In the UK, there is now an annual moral panic every August when GCSE and A-level results are released. The pass rate by students has consistently risen for past two decades and Grade inflation is attributed to rising pass rates. Comparisons between examination questions are often produced as evidence of dumbing down (in mathematics as syllabus has been continuously cut during the past year. For example, an algebraic equation would be compared to a recent question about a "real life" problem).

A secondary school physics teacher, Wellington Grey, ran an Internet petition, stating that "I am a physics teacher. Or, at least I used to be." According to him, "Calculations — the very soul of physics — are absent from the new GCSE.". Few examples he listed ranged from "`Q:why would radio stations broadcast digital signals rather than analogue signals? A: Can be processed by computer / ipod [sic]" to "`Q: Why must we develop renewable energy sources?’"

In teaching history, Simon Schama has been accused of 'dumbing down' through his various television series and coffee table books, such as A History of Britain, The Power of Art, and Rough Crossings. Indeed, the term 'Schamafication' has been used to suggest that this is a neologism equivalent to McDonaldization or Disneyfication.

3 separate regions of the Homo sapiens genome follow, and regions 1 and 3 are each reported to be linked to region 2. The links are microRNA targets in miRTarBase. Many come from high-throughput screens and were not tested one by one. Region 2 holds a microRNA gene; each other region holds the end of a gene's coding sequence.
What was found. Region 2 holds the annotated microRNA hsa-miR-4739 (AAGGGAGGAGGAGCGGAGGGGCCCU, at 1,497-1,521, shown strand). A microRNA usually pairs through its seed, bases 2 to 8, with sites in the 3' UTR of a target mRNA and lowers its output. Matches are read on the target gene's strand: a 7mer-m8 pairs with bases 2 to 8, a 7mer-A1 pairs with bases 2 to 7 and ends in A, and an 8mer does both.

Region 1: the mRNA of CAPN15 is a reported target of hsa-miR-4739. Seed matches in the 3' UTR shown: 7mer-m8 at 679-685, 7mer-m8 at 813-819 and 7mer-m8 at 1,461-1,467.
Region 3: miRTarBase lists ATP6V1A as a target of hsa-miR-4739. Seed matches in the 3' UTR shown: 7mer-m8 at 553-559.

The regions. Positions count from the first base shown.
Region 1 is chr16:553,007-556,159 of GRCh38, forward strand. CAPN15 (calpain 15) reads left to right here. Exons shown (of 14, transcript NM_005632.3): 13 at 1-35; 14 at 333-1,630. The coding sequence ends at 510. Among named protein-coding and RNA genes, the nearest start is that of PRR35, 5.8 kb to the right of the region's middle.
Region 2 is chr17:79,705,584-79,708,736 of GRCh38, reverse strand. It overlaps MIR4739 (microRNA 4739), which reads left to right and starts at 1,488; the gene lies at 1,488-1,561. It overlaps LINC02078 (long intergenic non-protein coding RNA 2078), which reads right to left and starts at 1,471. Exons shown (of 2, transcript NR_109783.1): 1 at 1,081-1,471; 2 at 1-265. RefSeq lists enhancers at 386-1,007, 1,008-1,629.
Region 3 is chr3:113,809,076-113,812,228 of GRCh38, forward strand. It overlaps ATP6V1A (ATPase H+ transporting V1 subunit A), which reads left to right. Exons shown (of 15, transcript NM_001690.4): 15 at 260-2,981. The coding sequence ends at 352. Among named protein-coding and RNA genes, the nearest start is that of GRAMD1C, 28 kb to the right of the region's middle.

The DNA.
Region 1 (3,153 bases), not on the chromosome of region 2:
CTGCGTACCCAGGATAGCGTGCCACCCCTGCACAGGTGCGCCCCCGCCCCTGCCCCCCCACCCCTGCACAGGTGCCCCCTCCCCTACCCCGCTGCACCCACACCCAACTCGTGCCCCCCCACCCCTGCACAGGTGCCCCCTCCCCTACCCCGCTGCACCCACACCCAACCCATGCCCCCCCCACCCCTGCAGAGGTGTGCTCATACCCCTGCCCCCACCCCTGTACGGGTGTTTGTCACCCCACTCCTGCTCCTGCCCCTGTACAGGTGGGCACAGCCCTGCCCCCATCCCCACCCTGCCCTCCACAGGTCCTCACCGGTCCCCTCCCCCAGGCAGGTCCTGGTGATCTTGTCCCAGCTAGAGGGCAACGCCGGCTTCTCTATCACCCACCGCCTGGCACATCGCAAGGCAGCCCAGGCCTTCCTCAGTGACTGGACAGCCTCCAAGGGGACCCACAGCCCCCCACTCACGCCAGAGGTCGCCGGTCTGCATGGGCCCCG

And, of course, educationalists are increasingly concerned that Wikipedia itself is becoming a major source of ideas and information, and there are voices to be heard that this internet facility is also contributing to 'dumbing down'.

Media

Increased competition and the introduction of econometric methods have radically changed mass media. Media consolidation has reduced both the breadth and depth of stories covered by mass media. Cost reduction leads to the elimination of foreign bureaus and correspondents in favor of news releases by political parties or businesses.

Ratings and audience tracking promotes the most simplified writing and articles with the widest possible interest. This often means celebrity gossip, entertainment marketing, and sensationalism.

Complicated argument is made as simple as possible in order to "sell it" / communicate to the largest number of people possible.